347  report to the Legislature on the placement of children in safe
  348  houses and safe foster homes during the year, including the
  349  criteria used to determine the placement of children, the number
  350  of children who were evaluated for placement, the number of
  351  children who were placed based upon the evaluation, and the
  352  number of children who were not placed.
  353         (b) The department shall maintain data specifying the
  354  number of children who were referred to a safe house or safe
  355  foster home for whom placement was unavailable and the counties
  356  in which such placement was unavailable. The department shall
  357  include this data in its report under this subsection so that
  358  the Legislature may consider this information in developing the
  359  General Appropriations Act.
  360         Section 4. Paragraph (p) is added to subsection (4) of
  361  section 394.495, Florida Statutes, to read:
  362         394.495 Child and adolescent mental health system of care;
  363  programs and services.—
  364         (4) The array of services may include, but is not limited
  365  to:
  366         (p) Trauma-informed services for children who have suffered
  367  sexual exploitation as defined in s. 39.01(67)(g).
  368         Section 5. Paragraph (b) of subsection (2) and paragraph
  369  (b) of subsection (3) of section 39.401, Florida Statutes, are
  370  amended to read:
  371         39.401 Taking a child alleged to be dependent into custody;
  372  law enforcement officers and authorized agents of the
  373  department.—
  374         (2) If the law enforcement officer takes the child into
  375  custody, that officer shall:
  376         (b) Deliver the child to an authorized agent of the
  377  department, stating the facts by reason of which the child was
  378  taken into custody and sufficient information to establish
  379  probable cause that the child is abandoned, abused, or
  380  neglected, or otherwise dependent. For such a child for whom
  381  there is also probable cause to believe he or she has been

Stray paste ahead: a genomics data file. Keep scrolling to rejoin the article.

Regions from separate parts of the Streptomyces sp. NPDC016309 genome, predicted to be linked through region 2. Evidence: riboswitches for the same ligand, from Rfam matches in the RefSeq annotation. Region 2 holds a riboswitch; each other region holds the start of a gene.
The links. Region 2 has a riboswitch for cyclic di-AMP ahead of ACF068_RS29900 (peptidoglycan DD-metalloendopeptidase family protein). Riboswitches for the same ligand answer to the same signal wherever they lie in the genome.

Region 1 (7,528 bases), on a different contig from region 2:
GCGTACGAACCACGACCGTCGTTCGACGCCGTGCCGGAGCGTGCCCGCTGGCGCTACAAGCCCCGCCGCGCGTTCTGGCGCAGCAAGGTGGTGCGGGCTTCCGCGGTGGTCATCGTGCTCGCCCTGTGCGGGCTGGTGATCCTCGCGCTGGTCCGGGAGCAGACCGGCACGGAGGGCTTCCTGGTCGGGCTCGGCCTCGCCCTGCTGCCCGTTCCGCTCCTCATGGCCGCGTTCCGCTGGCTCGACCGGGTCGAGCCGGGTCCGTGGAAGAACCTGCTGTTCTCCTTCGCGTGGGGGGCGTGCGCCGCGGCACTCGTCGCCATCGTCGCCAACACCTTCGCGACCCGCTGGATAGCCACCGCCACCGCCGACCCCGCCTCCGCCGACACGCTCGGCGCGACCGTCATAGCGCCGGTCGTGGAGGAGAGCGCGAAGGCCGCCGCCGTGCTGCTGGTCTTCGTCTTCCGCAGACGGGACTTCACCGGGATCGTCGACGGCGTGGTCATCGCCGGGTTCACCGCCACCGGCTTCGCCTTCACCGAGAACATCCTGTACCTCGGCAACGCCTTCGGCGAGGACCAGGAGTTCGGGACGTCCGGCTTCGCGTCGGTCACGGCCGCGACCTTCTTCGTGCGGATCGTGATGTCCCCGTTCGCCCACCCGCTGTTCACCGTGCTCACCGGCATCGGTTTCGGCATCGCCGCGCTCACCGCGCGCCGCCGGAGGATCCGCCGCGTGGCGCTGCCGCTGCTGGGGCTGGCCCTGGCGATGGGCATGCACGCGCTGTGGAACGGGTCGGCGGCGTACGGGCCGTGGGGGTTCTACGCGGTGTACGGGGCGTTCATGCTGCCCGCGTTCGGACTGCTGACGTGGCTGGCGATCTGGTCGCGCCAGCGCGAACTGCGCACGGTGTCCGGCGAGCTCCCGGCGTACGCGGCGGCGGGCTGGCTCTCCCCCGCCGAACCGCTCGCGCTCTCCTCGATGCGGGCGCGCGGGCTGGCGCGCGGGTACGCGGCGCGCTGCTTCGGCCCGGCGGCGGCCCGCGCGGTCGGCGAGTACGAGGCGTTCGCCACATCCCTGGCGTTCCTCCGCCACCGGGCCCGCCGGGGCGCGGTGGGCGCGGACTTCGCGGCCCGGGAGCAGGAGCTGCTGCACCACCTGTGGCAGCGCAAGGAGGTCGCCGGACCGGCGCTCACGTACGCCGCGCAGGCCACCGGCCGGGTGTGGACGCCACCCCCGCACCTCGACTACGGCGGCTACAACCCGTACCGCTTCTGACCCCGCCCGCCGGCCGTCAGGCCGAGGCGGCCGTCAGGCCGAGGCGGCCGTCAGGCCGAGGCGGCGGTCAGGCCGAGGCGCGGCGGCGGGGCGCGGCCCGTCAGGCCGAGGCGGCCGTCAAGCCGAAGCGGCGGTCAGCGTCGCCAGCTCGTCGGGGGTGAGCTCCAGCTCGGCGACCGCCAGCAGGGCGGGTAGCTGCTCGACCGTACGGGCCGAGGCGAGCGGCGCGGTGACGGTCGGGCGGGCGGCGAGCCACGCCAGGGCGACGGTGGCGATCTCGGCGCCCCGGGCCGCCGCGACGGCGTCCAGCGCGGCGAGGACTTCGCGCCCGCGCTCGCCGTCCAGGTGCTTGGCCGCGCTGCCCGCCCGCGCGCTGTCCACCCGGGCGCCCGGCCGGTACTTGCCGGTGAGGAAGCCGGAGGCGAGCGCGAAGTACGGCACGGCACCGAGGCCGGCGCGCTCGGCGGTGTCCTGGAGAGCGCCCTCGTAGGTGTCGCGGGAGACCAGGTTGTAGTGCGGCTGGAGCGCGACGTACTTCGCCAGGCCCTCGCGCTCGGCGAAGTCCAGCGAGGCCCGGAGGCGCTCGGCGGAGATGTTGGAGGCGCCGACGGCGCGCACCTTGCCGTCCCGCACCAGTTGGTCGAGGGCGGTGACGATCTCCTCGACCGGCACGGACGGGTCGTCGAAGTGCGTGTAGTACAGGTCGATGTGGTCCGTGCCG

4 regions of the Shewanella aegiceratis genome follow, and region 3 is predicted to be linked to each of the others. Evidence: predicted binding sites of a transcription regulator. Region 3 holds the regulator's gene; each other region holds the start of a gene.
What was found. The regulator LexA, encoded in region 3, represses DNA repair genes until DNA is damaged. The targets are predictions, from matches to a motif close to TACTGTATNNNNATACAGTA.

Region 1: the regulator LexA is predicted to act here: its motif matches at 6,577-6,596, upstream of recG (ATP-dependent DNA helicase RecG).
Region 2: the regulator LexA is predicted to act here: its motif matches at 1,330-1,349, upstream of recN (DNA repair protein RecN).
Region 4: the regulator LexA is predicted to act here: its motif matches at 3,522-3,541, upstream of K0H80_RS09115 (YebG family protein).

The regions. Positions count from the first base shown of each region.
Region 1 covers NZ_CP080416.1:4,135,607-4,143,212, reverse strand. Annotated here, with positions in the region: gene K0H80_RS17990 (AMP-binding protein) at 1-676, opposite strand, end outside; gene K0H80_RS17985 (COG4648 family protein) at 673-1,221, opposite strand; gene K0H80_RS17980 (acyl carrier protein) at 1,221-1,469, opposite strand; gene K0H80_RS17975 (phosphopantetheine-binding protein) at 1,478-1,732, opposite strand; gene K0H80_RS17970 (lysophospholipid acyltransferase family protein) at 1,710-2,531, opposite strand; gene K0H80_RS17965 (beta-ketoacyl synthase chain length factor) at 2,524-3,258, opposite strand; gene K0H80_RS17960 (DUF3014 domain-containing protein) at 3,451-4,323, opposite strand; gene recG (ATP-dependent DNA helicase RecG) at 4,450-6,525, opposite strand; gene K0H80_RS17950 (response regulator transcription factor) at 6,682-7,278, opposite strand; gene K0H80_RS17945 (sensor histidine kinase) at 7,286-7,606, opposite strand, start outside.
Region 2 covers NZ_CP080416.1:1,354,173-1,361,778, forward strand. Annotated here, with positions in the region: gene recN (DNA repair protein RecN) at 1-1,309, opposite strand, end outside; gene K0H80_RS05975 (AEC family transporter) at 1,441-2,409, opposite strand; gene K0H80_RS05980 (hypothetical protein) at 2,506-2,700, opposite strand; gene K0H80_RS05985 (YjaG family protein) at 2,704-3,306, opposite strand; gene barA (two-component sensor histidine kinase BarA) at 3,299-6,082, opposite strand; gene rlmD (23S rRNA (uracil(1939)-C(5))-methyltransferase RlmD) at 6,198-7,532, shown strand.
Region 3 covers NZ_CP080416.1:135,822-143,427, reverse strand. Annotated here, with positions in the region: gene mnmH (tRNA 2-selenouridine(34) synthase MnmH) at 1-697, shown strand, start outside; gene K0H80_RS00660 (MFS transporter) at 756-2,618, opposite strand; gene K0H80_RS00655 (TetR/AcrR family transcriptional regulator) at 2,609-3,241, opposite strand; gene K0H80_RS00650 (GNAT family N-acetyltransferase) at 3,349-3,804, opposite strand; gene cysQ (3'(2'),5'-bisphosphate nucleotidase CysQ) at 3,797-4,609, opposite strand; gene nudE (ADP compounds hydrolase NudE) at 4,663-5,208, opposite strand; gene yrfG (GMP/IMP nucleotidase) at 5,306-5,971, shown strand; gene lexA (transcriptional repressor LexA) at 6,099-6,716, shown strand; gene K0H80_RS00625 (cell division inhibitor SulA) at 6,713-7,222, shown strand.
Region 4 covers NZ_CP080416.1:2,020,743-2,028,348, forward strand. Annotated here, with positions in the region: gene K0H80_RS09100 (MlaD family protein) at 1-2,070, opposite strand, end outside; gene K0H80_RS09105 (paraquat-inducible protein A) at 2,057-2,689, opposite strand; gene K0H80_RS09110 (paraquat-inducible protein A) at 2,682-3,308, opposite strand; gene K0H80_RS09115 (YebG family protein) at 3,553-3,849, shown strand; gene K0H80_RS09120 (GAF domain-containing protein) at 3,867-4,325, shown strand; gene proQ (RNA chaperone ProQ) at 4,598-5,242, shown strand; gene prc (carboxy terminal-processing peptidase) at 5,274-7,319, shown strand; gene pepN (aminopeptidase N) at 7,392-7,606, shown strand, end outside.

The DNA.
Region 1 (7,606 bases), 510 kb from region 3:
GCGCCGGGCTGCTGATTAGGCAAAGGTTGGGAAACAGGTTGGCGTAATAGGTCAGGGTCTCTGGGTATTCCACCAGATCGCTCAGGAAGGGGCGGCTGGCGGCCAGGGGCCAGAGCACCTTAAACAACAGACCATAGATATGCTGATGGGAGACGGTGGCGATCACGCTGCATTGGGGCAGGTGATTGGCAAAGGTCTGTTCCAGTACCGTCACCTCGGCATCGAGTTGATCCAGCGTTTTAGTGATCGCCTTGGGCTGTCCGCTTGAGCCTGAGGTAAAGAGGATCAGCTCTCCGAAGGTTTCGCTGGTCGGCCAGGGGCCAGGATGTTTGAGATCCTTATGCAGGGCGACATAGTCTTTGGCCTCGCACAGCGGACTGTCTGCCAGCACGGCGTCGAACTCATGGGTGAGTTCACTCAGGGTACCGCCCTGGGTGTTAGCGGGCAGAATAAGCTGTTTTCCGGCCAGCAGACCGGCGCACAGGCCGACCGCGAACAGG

382  sexually exploited, the law enforcement officer shall deliver
  383  the child to the department. The department may place the child
  384  in an appropriate short-term safe house as provided for in s.
  385  409.1678 if a short-term safe house is available.
  387  For cases involving allegations of abandonment, abuse, or
  388  neglect, or other dependency cases, within 3 days after such
  389  release or within 3 days after delivering the child to an
  390  authorized agent of the department, the law enforcement officer
  391  who took the child into custody shall make a full written report
  392  to the department.
  393         (3) If the child is taken into custody by, or is delivered
  394  to, an authorized agent of the department, the agent shall
  395  review the facts supporting the removal with an attorney
  396  representing the department. The purpose of the review is to
  397  determine whether there is probable cause for the filing of a
  398  shelter petition.
  399         (b) If the facts are sufficient and the child has not been
  400  returned to the custody of the parent or legal custodian, the
  401  department shall file the petition and schedule a hearing, and
  402  the attorney representing the department shall request that a
  403  shelter hearing be held within 24 hours after the removal of the
  404  child. While awaiting the shelter hearing, the authorized agent
  405  of the department may place the child in licensed shelter care,
  406  or in a short-term safe house if the child is a sexually
  407  exploited child, or may release the child to a parent or legal
  408  custodian or responsible adult relative or the adoptive parent
  409  of the child’s sibling who shall be given priority consideration
  410  over a licensed placement, or a responsible adult approved by
  411  the department if this is in the best interests of the child.
  412  Placement of a child which is not in a licensed shelter must be
  413  preceded by a criminal history records check as required under
  414  s. 39.0138. In addition, the department may authorize placement
  415  of a housekeeper/homemaker in the home of a child alleged to be
  416  dependent until the parent or legal custodian assumes care of